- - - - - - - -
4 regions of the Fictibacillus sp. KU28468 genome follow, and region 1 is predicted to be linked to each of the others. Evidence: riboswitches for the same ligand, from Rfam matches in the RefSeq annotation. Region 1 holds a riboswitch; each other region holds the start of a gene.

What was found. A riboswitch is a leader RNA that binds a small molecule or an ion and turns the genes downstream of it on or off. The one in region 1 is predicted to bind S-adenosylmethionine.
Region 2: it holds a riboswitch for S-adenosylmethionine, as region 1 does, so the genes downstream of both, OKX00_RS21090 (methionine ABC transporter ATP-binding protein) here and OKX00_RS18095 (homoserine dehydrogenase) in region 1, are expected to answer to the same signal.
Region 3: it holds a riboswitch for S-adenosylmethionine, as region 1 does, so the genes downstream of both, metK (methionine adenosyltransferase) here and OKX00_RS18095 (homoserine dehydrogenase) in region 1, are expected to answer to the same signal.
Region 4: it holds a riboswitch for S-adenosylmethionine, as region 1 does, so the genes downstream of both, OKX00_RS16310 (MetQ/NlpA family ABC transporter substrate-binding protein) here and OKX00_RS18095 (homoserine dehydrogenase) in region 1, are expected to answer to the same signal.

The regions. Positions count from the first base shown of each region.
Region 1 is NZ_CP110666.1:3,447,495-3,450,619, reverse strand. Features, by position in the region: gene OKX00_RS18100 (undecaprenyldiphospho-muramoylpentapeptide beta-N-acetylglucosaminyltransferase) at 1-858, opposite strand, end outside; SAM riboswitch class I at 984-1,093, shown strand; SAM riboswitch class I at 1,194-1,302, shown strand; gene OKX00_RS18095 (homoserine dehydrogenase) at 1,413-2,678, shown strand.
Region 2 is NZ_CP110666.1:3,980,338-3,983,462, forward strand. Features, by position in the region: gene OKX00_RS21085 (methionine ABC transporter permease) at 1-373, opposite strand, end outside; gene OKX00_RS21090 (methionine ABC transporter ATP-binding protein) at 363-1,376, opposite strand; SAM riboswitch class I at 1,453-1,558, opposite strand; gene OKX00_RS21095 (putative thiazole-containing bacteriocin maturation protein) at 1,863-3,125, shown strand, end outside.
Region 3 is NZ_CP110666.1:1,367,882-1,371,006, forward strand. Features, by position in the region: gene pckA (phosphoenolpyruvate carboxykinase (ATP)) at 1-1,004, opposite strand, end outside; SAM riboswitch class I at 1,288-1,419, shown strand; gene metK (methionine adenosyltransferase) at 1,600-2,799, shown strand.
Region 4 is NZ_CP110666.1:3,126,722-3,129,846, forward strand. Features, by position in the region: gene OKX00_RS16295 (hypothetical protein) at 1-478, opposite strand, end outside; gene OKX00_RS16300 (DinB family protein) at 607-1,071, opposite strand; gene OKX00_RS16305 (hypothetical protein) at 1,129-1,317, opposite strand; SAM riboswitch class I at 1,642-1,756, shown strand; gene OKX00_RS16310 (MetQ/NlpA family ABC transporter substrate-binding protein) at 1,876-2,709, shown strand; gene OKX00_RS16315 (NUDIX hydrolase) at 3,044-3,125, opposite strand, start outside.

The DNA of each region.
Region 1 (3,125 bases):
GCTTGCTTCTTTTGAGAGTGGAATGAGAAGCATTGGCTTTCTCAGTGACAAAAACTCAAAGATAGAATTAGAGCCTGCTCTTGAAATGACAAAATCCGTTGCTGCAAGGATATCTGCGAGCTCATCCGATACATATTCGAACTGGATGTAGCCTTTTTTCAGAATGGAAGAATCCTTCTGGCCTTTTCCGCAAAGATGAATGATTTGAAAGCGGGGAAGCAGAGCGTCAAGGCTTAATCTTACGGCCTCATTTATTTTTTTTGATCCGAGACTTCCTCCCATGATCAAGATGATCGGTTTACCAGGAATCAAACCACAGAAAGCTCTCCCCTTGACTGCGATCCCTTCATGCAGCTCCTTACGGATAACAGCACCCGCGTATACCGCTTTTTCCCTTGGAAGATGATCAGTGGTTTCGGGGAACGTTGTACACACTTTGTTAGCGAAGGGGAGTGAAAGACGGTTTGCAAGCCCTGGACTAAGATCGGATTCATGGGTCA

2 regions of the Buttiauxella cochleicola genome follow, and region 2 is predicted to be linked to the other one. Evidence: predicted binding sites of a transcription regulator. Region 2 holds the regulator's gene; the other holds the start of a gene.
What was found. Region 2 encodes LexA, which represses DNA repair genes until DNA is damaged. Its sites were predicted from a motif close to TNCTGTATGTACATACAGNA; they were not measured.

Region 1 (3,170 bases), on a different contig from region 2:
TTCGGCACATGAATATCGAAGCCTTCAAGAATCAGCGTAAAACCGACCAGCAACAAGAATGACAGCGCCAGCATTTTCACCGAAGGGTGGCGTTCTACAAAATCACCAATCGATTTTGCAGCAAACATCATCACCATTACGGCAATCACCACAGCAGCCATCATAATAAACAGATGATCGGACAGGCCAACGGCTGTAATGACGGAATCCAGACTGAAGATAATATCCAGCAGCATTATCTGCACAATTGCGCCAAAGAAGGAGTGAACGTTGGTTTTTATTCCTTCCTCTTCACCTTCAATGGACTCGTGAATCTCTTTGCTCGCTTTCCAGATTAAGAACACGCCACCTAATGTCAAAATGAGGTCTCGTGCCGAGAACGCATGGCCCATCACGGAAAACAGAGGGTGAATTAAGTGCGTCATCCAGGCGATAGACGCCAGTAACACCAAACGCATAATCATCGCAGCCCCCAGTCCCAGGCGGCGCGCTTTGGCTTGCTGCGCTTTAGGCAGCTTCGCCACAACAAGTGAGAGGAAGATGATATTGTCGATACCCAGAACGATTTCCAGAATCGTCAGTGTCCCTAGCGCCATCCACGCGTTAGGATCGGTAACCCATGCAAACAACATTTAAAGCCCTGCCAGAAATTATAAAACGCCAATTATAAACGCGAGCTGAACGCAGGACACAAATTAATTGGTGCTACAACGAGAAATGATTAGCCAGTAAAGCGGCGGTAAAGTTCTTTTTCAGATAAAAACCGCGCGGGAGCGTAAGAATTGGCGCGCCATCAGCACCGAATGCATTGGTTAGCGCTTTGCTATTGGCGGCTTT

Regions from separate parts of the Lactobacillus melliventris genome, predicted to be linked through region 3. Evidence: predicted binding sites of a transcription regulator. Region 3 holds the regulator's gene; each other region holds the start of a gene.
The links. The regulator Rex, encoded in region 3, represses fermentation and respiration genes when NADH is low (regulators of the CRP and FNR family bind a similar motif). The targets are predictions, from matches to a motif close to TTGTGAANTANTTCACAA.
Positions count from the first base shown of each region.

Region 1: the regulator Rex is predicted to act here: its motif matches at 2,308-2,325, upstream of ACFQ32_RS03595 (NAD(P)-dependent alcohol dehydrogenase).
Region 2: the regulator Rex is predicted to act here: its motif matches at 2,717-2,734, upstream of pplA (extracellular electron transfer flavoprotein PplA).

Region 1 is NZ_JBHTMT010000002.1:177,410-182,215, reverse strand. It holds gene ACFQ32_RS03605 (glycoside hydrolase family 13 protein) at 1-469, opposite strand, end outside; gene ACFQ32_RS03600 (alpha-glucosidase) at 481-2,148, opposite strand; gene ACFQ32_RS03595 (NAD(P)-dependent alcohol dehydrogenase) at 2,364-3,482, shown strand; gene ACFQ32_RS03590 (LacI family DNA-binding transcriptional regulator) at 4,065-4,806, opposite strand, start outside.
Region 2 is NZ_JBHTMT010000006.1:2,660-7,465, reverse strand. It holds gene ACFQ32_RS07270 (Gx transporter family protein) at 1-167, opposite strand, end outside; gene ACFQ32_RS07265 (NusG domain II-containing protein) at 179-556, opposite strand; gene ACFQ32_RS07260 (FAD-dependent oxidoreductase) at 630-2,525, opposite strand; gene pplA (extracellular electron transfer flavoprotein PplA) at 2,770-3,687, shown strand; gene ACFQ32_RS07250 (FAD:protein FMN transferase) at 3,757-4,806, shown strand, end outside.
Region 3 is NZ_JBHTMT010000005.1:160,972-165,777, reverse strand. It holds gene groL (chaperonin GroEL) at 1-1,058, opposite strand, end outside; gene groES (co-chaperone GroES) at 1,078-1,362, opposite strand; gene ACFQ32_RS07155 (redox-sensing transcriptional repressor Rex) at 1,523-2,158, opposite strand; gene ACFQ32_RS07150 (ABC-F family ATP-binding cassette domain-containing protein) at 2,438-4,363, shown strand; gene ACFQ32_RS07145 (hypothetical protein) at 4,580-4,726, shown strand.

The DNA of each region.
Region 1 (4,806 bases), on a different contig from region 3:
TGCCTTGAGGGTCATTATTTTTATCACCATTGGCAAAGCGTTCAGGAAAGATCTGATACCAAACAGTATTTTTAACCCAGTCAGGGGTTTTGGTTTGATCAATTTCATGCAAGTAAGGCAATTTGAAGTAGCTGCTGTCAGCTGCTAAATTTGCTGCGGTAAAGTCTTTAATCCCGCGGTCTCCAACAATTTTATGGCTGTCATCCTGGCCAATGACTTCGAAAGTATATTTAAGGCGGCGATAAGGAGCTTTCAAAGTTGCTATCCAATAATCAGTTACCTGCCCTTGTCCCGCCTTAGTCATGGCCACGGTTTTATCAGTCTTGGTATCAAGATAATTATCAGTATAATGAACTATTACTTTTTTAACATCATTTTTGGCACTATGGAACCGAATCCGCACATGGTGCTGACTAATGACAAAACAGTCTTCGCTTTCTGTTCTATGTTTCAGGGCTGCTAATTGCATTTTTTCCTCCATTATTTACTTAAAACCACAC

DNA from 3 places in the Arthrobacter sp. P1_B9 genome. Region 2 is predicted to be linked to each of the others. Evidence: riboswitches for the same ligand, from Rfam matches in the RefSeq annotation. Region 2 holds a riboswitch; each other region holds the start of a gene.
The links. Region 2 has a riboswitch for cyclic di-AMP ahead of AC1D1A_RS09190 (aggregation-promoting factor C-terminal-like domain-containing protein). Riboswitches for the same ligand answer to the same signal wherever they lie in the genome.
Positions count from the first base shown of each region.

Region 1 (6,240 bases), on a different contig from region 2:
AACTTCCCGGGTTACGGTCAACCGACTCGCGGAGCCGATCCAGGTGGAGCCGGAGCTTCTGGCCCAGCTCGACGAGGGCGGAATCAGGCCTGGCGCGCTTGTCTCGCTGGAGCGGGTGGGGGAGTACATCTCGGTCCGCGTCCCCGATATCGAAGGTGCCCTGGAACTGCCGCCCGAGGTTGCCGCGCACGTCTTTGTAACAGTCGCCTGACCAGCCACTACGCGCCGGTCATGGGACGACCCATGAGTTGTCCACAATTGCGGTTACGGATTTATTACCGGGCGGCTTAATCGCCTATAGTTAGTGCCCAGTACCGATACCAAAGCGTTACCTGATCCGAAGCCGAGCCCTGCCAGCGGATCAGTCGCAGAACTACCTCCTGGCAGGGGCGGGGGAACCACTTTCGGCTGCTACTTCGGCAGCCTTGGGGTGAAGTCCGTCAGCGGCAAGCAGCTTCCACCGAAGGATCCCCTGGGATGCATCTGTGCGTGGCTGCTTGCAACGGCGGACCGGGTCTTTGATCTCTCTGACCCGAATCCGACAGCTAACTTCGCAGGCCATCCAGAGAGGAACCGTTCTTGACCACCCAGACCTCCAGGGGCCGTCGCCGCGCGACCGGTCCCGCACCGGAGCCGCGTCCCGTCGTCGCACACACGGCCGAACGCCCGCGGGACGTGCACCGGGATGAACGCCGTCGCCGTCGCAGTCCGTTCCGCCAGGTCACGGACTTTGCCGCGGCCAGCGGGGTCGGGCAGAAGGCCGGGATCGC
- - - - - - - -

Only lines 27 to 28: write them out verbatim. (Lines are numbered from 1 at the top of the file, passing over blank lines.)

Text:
Region 1 (4,806 bases), on a different contig from region 3:
TGCCTTGAGGGTCATTATTTTTATCACCATTGGCAAAGCGTTCAGGAAAGATCTGATACCAAACAGTATTTTTAACCCAGTCAGGGGTTTTGGTTTGATCAATTTCATGCAAGTAAGGCAATTTGAAGTAGCTGCTGTCAGCTGCTAAATTTGCTGCGGTAAAGTCTTTAATCCCGCGGTCTCCAACAATTTTATGGCTGTCATCCTGGCCAATGACTTCGAAAGTATATTTAAGGCGGCGATAAGGAGCTTTCAAAGTTGCTATCCAATAATCAGTTACCTGCCCTTGTCCCGCCTTAGTCATGGCCACGGTTTTATCAGTCTTGGTATCAAGATAATTATCAGTATAATGAACTATTACTTTTTTAACATCATTTTTGGCACTATGGAACCGAATCCGCACATGGTGCTGACTAATGACAAAACAGTCTTCGCTTTCTGTTCTATGTTTCAGGGCTGCTAATTGCATTTTTTCCTCCATTATTTACTTAAAACCACAC